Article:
5 ways CEOs can increase employee engagement
In the aftermath of COVID-19, we have settled into a slowing economy. As a result, after two years of a white-hot labor market, hiring has begun to see some cooling. In fact, Vistage research has recorded a steady decrease in the number of companies that plan to increase headcount over the course of the next year.
While hiring may be softening, it is critical for CEOs to still prioritize retention, both to slow the high pace of workforce velocity — which has proved resilient even amid economic uncertainty — but also to proactively prepare for the next growth cycle, in which the hiring frenzy of 2021 and 2022 will reignite with full force.
To inform a successful retention strategy, leaders must look to employee engagement — the degree to which employees are invested in, connected with and committed to their work, their colleagues and their company’s growth. The following are five effective ways CEOs can improve employee engagement levels:
1. Align behind a purpose
To increase employee engagement, it’s important to first understand the evolving desires of employees. Workers today increasingly want to feel their work is valued — both internally, and by the world at large — and that they’re part of something that’s bigger than themselves. They want to know and understand their company’s vision and make sure they’re aligned with its overarching mission.
The rising class of Gen Z employees, which will soon make up the majority of the workplace, is particularly motivated by purpose-driven work. As a result, employers need to ensure every employee, from C-Suite to intern, is aligned with the organization’s goals and understands how their daily outputs are impacting the world at large.
2. Measure engagement
Leadership should determine how they are going to quantify and capture employee engagement levels, i.e., regular pulse sentiment surveys and/or productivity metrics. This should be measured on a regular basis to ensure leadership has a real-time understanding of individual employee’s concerns, feedback, interests and commitment levels. A key to successfully measuring employee engagement is the inclusion of open-ended questions that allow employees to provide genuine feedback.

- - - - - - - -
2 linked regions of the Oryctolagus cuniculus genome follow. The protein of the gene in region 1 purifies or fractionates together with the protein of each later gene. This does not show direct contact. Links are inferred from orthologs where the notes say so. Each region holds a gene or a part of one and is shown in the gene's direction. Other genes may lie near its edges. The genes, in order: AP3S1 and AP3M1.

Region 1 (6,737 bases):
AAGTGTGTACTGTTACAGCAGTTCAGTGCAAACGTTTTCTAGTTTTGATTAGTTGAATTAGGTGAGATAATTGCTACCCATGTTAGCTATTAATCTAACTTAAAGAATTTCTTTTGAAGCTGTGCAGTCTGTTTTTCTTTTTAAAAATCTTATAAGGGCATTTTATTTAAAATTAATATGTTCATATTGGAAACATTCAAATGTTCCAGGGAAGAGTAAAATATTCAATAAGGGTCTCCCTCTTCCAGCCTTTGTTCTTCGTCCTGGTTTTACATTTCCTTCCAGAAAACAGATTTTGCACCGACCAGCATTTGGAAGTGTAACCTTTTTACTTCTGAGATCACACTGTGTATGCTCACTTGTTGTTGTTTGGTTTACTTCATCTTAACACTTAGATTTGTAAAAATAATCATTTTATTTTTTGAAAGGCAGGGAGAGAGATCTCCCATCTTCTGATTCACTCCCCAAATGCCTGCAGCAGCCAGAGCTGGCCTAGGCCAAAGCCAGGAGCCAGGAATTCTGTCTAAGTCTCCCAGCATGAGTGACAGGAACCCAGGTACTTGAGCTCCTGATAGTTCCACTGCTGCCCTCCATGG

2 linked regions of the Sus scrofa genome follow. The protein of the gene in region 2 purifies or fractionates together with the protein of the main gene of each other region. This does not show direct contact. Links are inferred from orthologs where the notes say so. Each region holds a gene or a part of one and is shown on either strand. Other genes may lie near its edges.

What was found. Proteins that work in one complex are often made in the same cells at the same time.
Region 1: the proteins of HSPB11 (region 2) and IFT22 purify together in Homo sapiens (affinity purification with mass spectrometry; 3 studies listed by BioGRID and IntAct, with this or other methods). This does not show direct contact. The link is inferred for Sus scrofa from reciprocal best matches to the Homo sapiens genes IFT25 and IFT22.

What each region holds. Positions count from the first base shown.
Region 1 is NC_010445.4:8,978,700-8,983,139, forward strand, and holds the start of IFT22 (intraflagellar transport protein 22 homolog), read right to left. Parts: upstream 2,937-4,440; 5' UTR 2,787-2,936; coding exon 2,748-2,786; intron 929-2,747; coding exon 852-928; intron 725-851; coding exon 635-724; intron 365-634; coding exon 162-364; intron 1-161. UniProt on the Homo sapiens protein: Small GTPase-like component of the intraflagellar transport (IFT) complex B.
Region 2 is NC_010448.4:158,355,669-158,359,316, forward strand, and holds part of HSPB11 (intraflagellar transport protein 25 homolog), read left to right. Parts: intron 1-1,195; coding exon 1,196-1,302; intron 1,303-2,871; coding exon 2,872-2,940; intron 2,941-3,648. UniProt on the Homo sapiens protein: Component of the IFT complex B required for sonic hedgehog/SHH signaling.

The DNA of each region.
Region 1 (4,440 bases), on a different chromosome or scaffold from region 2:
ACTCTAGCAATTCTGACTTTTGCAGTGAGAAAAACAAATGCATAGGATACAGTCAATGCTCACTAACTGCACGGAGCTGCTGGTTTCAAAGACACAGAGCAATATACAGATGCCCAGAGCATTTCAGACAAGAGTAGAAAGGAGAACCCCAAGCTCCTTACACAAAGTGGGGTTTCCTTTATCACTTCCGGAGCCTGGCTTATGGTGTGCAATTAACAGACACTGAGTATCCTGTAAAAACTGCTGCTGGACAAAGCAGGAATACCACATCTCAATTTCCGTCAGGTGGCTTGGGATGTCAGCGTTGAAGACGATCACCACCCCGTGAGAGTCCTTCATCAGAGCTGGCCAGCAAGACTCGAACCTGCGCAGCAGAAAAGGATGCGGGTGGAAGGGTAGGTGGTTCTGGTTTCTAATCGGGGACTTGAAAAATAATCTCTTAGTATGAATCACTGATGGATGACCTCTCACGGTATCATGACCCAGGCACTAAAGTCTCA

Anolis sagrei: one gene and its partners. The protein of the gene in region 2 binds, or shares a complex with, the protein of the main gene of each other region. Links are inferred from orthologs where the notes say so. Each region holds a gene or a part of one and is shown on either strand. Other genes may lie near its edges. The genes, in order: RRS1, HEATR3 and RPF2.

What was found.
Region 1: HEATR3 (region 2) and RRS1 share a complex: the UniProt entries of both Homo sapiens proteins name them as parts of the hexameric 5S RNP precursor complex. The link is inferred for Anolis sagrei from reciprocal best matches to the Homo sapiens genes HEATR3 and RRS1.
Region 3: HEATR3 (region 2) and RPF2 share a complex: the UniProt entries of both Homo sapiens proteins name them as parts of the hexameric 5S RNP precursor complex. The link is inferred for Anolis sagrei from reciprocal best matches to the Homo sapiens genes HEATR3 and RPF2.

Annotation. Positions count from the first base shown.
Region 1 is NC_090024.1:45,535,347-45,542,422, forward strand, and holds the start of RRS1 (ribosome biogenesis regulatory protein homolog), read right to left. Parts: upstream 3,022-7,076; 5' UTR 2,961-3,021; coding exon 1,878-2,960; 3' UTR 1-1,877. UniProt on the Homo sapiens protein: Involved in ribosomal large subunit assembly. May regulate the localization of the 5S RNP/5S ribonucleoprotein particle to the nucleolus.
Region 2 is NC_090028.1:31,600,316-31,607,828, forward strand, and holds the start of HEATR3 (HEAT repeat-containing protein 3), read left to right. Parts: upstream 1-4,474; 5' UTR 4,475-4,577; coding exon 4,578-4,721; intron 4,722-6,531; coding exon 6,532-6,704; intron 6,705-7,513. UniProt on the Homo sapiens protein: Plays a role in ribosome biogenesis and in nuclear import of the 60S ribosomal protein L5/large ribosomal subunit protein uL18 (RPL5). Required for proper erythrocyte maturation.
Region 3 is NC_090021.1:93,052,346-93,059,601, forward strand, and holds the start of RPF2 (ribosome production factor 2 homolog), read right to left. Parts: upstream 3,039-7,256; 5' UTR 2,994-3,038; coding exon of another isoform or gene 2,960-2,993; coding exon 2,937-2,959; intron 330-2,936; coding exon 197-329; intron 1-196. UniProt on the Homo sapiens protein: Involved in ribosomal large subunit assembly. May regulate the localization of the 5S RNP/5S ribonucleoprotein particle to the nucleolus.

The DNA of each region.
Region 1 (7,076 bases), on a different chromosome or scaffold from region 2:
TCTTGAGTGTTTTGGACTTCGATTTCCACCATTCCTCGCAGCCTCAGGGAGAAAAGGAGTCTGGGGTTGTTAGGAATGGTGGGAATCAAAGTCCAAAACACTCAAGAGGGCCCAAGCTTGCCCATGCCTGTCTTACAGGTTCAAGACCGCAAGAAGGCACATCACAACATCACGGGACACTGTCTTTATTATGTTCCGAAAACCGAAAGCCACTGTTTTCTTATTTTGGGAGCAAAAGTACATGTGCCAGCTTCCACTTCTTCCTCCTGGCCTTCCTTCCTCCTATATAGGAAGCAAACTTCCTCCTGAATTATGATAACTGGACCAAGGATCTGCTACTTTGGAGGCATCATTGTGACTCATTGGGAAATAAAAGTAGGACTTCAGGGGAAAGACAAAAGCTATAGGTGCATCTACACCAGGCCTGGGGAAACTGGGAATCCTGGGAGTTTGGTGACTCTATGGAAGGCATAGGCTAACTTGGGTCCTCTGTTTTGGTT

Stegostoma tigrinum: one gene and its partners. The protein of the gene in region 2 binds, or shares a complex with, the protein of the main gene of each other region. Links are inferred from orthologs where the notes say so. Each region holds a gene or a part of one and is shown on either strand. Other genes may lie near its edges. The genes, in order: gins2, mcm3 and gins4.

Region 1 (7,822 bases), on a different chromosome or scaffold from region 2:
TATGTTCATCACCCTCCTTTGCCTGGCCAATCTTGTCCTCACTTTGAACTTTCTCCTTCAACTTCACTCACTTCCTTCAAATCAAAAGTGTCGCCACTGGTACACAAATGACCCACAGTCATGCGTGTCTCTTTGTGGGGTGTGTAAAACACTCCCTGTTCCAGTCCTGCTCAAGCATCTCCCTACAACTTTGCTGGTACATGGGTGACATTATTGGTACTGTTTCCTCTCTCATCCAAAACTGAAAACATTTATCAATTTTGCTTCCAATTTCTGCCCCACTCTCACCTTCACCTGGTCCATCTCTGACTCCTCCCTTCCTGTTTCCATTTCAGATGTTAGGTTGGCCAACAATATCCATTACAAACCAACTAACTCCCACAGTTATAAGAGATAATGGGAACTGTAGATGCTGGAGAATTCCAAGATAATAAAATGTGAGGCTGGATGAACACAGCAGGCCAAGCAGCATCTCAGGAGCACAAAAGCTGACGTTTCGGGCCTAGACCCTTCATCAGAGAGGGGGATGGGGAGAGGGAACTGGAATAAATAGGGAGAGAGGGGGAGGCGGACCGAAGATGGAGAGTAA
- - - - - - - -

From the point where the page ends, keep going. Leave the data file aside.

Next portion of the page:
3. Act upon results
Once CEOs have a standardized system in place for measuring feedback, it’s crucial to act. This data should inform how employers shape and evolve their employee experience, as we know it plays a major role in engagement. That means looking at the company’s culture and its working environment, which includes the physical office space as well as the technology and/or tools employees can access. If employees don’t have the resources they need to be successful at work, they will begin to lose motivation.
4. Manager training
While the rise of hybrid work hasn’t created “quiet quitting” and “bare minimum Mondays,” it has made it more difficult for frontline managers and bosses to identify who is and isn’t committed to their job. Engagement issues can spread like wildfire, as under-engaged or underperforming employees often put an unfair brunt of the workload on their colleagues, creating a continuum of burnout across the organization.
Managers need to have a clear understanding of how to recognize engagement in the field; and for organizations that are hybrid or remote, that requires an entirely new set of competencies. Providing consistent training to managers throughout the organization will help to stop the issue in its tracks. One of the most important drivers of the employee experience is that of the boss.
As the adage goes: People don’t quit bad jobs, they quit bad bosses. Investing in managers’ learning and ensuring bosses are in accordance with the overarching culture can improve employee experience tenfold.
5. Stay interviews
Instead of waiting for exit interviews when it is too late to improve engagement issues, leaders can proactively implement quarterly or bi-annual stay interviews. These are two-sided discussions in which employees and bosses have interview-style conversations with the aim of identifying if they would “choose” to work together again as well as determining what they need in order to move forward together.
Even in hiring lulls, CEOs can leverage employee engagement to increase productivity, shore up retention, slow workforce velocity, and proactively prepare for the next growth cycle. Regardless of the economic landscape, employee engagement is always a worthwhile investment, as organizations with high levels of engagement have even been shown to perform better.
This story first appeared in Inc.